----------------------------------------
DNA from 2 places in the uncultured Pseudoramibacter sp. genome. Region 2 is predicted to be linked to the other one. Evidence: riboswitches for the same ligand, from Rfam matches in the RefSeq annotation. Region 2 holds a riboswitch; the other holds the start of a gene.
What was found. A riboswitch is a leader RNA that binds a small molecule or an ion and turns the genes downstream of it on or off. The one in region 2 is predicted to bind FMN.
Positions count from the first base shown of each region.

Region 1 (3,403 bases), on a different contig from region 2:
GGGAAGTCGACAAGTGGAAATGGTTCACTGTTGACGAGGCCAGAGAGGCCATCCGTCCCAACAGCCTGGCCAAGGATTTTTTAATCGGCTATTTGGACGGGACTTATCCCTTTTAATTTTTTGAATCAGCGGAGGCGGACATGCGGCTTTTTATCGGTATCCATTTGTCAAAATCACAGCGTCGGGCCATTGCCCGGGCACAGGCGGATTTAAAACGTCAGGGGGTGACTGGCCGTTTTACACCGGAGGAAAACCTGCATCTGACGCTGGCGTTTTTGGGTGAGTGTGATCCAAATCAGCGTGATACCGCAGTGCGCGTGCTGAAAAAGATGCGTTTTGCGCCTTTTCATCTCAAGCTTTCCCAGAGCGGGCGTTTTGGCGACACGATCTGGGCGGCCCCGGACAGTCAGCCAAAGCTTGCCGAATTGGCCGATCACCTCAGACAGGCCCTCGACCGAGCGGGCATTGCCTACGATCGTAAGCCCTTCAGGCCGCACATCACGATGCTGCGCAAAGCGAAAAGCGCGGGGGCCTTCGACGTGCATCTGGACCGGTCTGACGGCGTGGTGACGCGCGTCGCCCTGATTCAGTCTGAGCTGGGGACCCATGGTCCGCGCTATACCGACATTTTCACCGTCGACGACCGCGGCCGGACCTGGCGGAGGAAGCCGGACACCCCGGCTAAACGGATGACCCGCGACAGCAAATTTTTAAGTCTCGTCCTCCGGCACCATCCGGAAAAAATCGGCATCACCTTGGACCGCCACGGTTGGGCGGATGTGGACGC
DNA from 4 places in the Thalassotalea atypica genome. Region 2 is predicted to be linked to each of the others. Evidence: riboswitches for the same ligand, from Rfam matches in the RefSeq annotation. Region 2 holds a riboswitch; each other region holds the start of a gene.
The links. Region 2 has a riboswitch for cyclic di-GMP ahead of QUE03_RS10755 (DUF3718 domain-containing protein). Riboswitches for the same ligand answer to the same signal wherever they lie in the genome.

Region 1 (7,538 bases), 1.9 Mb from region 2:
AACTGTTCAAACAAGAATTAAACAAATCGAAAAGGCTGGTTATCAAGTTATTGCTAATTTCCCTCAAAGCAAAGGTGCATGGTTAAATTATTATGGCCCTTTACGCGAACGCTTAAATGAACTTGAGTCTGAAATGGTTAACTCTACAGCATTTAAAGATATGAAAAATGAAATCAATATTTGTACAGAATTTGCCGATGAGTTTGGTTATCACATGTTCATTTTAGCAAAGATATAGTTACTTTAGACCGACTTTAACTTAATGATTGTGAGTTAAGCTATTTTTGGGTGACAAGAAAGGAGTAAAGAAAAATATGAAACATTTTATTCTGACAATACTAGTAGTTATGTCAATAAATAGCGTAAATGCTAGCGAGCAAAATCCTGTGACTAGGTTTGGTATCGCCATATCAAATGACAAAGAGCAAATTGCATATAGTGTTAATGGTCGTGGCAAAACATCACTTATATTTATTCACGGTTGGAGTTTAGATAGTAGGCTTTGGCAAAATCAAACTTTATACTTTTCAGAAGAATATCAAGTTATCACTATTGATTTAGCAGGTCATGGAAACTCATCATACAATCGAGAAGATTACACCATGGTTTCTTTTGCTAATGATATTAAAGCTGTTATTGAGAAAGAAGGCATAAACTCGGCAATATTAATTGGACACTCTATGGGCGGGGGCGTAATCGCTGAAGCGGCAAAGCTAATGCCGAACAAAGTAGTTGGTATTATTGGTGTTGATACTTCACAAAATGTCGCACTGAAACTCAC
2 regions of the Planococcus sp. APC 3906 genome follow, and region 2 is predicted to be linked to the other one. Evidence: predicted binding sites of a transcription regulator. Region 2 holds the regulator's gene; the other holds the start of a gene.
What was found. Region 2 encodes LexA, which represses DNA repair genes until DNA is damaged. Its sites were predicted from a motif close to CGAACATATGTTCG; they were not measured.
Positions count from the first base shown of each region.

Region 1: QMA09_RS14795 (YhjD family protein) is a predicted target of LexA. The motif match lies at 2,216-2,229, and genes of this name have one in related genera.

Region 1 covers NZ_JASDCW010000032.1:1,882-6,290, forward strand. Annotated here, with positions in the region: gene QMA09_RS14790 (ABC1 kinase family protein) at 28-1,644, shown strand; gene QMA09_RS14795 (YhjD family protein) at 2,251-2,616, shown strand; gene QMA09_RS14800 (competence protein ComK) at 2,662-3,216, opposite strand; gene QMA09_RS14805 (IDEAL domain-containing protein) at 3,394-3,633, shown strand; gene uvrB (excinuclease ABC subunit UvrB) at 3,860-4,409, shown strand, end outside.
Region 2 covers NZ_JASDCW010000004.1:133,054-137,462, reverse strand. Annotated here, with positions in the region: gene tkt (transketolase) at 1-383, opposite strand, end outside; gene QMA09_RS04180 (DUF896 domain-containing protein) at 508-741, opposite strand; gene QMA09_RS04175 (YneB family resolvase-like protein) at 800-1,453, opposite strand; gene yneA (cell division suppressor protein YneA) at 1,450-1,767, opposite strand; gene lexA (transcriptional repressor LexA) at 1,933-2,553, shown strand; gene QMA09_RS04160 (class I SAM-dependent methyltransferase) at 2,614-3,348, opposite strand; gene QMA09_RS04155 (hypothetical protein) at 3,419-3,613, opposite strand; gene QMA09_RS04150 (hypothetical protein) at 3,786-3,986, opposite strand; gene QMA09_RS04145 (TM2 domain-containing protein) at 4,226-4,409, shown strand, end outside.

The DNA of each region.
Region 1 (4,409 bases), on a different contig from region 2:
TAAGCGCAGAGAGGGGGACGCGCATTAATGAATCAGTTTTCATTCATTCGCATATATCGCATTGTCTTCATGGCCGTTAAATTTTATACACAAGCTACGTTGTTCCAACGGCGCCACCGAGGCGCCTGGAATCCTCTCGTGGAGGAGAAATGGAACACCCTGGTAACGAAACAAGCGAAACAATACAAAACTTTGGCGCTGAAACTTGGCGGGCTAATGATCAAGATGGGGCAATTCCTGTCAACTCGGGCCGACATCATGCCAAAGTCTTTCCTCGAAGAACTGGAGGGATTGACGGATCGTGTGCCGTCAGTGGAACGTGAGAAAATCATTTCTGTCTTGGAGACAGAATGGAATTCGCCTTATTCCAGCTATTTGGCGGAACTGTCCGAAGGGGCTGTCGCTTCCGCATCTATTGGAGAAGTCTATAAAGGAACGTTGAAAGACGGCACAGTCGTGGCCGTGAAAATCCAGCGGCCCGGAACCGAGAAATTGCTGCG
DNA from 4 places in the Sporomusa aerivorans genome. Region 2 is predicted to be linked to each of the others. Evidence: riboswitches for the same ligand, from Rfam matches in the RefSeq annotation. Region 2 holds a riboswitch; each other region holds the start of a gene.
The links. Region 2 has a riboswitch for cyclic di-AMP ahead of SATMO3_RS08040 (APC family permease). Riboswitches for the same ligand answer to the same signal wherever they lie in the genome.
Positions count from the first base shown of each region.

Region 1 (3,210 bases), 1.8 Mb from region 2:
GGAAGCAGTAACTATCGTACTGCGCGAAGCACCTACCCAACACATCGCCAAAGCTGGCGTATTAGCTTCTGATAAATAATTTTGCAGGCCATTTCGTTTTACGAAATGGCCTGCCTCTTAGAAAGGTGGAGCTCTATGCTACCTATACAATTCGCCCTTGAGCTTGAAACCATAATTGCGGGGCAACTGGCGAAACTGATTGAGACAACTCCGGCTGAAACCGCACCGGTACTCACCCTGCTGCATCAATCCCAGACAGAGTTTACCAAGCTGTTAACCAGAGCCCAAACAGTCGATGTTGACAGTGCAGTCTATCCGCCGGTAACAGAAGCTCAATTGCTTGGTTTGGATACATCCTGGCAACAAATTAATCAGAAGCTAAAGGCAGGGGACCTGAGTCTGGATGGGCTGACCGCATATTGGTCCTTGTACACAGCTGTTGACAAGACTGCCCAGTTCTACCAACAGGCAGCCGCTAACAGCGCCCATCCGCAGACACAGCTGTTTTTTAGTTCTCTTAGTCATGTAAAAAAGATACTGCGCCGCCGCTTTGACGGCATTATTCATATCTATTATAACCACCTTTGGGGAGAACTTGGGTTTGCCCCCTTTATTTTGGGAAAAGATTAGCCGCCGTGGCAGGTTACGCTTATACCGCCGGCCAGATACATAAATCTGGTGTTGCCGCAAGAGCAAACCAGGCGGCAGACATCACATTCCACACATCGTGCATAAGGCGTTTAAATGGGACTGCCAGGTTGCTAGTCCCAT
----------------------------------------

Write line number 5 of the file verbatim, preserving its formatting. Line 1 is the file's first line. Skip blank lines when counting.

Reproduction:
GGGAAGTCGACAAGTGGAAATGGTTCACTGTTGACGAGGCCAGAGAGGCCATCCGTCCCAACAGCCTGGCCAAGGATTTTTTAATCGGCTATTTGGACGGGACTTATCCCTTTTAATTTTTTGAATCAGCGGAGGCGGACATGCGGCTTTTTATCGGTATCCATTTGTCAAAATCACAGCGTCGGGCCATTGCCCGGGCACAGGCGGATTTAAAACGTCAGGGGGTGACTGGCCGTTTTACACCGGAGGAAAACCTGCATCTGACGCTGGCGTTTTTGGGTGAGTGTGATCCAAATCAGCGTGATACCGCAGTGCGCGTGCTGAAAAAGATGCGTTTTGCGCCTTTTCATCTCAAGCTTTCCCAGAGCGGGCGTTTTGGCGACACGATCTGGGCGGCCCCGGACAGTCAGCCAAAGCTTGCCGAATTGGCCGATCACCTCAGACAGGCCCTCGACCGAGCGGGCATTGCCTACGATCGTAAGCCCTTCAGGCCGCACATCACGATGCTGCGCAAAGCGAAAAGCGCGGGGGCCTTCGACGTGCATCTGGACCGGTCTGACGGCGTGGTGACGCGCGTCGCCCTGATTCAGTCTGAGCTGGGGACCCATGGTCCGCGCTATACCGACATTTTCACCGTCGACGACCGCGGCCGGACCTGGCGGAGGAAGCCGGACACCCCGGCTAAACGGATGACCCGCGACAGCAAATTTTTAAGTCTCGTCCTCCGGCACCATCCGGAAAAAATCGGCATCACCTTGGACCGCCACGGTTGGGCGGATGTGGACGC